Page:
Presenter: Noelia Duchovny (Congressional Budget Office. )
Discussant: Susan AverettLafayette College
Motivation: The federal Earned Income Tax Credit (EITC) provides wage subsidies to working families earning below $48,000 per year in the form of refundable tax credits. The EITC has been the nation’s largest federal transfer program for the poor for almost two decades and is credited with lifting 3.3 million children out of poverty in 2009. As the credit has been expanded over the last 20 years, a substantial literature has documented the income and labor supply effects of the program. This literature together with the identified relationship between income and health suggests that the expansion of the EITC could have had an effect on health outcomes of children. However, with several exceptions , little research exists on how EITC participants use their credits and how the program affects measures of well-being beyond income.
Objectives: The goal of the paper is to evaluate the impact of the EITC on 4 discrete indicators of child health outcomes: poor overall health, mental health problems, activity limitations, and body weight (overweight, obese and underweight). In general, the income effect of the credit should lead to better health along each of these dimensions by enabling families to afford inputs to better health, including medical care and healthier food. We also analyze the effect of the EITC on insurance coverage and regular doctor visits to get a sense of how income is related to health.
Methodology: The primary data come from the Child and Young Adult supplement to the 1979 National Longitudinal Survey of Youth (NLSY79); this supplement contains panel data on all children born to NLSY79 participants. Our sample consists of children ages 2 to 14 between 1990 and 2006. The effect of the EITC is identified in a natural experiment framework, where the basic difference-in-difference comes from the fact that the federal EITC provided a higher benefit ($60 more) to families with 2 or more children starting in 1992, and the differential benefit became economically meaningful ($490 more) starting in 1994. We exploit this differential benefit implementation by comparing changes in outcomes between 1990-1993 and 1994-2006 for children in one-child families and children in larger families. To further isolate the causal impact of the EITC, we compare these trends for families above and below 200% of the federal poverty line (FPL); families above 200% FPL are eligible for at most small EITC credits and serve as an additional control group in the analysis.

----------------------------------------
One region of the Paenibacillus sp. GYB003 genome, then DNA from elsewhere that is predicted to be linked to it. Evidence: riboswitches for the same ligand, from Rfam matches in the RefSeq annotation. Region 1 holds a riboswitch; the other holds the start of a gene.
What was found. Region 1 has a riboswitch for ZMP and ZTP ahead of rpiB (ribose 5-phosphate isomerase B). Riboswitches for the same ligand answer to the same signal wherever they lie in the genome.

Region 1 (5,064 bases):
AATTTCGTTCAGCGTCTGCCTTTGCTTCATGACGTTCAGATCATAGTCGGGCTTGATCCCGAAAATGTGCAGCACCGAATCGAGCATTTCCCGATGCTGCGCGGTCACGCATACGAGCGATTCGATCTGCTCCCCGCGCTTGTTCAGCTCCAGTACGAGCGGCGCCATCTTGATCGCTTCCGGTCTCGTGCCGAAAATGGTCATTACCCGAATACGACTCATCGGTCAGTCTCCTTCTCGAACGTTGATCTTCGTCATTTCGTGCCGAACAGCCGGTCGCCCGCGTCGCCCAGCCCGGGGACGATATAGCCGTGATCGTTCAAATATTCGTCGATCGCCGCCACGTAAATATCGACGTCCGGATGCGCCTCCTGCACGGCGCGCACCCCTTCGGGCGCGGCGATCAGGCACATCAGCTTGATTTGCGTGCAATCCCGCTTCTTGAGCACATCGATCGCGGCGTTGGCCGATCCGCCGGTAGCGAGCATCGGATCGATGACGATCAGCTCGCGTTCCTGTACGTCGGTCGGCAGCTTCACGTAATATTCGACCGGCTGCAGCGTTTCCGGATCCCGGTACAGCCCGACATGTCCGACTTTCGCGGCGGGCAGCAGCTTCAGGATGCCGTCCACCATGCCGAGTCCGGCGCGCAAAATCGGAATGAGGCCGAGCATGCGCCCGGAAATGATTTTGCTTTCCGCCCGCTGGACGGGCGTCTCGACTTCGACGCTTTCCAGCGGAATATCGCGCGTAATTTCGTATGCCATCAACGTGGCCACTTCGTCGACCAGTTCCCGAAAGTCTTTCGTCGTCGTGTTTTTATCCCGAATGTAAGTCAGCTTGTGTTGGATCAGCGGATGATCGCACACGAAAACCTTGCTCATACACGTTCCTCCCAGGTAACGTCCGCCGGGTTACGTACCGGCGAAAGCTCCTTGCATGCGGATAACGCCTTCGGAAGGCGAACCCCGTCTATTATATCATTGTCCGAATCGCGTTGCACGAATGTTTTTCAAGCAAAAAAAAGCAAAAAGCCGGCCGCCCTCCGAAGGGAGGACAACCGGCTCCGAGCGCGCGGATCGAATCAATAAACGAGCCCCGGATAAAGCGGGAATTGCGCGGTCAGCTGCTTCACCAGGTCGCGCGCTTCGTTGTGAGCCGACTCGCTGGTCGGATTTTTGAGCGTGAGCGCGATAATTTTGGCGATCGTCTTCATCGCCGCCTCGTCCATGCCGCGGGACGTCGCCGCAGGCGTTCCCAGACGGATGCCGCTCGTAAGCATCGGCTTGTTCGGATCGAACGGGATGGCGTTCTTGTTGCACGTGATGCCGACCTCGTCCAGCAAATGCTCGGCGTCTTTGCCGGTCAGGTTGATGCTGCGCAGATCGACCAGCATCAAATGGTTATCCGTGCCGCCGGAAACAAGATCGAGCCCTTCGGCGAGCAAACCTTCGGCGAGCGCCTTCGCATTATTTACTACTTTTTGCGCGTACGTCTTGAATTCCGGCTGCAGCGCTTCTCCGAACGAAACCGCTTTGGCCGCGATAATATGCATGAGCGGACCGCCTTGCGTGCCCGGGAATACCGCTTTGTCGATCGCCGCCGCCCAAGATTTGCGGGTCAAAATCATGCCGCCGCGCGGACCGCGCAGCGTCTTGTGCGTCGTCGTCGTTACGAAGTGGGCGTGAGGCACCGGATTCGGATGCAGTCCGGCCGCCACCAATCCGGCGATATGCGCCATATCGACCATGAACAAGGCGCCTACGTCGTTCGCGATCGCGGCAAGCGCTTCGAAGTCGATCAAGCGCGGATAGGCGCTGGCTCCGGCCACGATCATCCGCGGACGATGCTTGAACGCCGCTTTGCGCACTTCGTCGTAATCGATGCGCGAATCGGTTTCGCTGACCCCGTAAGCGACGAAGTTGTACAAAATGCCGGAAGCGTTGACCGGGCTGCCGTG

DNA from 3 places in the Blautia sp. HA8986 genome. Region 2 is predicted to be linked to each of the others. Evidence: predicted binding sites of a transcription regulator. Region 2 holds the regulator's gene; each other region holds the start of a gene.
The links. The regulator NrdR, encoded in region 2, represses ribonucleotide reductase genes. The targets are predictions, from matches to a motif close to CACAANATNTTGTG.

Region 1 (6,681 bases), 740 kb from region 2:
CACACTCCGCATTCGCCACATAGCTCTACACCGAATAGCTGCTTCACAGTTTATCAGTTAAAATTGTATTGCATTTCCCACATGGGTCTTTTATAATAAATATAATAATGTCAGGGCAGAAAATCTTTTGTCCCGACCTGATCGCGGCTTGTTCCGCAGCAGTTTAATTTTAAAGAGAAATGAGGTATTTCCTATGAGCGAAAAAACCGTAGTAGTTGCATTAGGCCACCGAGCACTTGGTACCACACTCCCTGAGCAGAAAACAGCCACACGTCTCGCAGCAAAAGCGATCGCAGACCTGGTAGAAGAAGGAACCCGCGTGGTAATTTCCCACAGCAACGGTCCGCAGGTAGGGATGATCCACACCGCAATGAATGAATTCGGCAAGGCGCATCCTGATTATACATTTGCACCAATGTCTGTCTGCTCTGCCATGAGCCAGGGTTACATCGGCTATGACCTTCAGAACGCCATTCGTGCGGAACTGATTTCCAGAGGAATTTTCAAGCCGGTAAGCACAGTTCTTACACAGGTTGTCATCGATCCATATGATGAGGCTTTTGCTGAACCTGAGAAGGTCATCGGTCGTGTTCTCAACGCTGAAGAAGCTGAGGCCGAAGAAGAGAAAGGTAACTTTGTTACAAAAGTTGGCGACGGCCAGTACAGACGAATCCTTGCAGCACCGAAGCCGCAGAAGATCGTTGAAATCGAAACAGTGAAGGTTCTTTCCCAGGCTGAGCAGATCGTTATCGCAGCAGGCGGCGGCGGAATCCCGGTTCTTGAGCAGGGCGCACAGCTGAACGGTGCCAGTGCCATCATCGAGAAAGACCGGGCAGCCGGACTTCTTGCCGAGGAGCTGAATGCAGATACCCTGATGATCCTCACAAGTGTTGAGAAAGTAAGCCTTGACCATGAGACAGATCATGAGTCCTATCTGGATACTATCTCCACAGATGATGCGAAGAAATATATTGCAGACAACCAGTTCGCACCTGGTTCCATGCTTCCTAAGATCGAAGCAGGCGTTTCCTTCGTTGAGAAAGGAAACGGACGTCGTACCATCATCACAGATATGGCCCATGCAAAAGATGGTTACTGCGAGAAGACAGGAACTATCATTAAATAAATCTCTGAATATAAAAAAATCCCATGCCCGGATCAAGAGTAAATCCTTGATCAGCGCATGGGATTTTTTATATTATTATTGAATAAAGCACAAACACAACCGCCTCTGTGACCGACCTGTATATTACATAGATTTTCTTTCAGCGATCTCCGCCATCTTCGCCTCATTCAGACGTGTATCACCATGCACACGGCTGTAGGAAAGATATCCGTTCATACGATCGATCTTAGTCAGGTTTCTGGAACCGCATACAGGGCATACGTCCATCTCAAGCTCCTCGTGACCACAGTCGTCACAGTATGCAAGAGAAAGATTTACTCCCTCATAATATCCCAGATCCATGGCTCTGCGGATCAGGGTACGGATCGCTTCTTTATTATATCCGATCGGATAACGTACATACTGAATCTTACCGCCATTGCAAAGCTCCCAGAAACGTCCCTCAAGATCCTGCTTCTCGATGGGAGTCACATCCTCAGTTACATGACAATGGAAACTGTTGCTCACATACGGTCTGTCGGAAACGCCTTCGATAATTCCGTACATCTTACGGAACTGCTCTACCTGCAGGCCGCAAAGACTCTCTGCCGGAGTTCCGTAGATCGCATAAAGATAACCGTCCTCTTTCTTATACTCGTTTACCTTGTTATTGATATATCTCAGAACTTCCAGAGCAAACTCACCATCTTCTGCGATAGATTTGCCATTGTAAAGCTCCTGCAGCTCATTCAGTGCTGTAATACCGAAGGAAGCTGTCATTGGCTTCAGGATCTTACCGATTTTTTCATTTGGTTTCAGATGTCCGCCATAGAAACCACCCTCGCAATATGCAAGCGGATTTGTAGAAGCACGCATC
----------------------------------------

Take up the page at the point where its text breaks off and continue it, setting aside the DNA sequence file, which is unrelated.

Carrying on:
Results: The preliminary results suggest that the EITC may be responsible for significant reductions in the fraction of children who are overweight (but not obese) and in the fraction of children in poor health. The reduction in overweight is concentrated among older children. The mechanism for these effects, however, is unclear. While the EITC appears to increase health insurance coverage rates, there are no significant effects on annual doctor or dental visits. The next step in our analysis is to test the robustness of these results by using an alternative source of variation in the EITC – state-level EITC supplements.
The 3rd Biennial Conference of the American Society of Health Economists took place at Cornell University.
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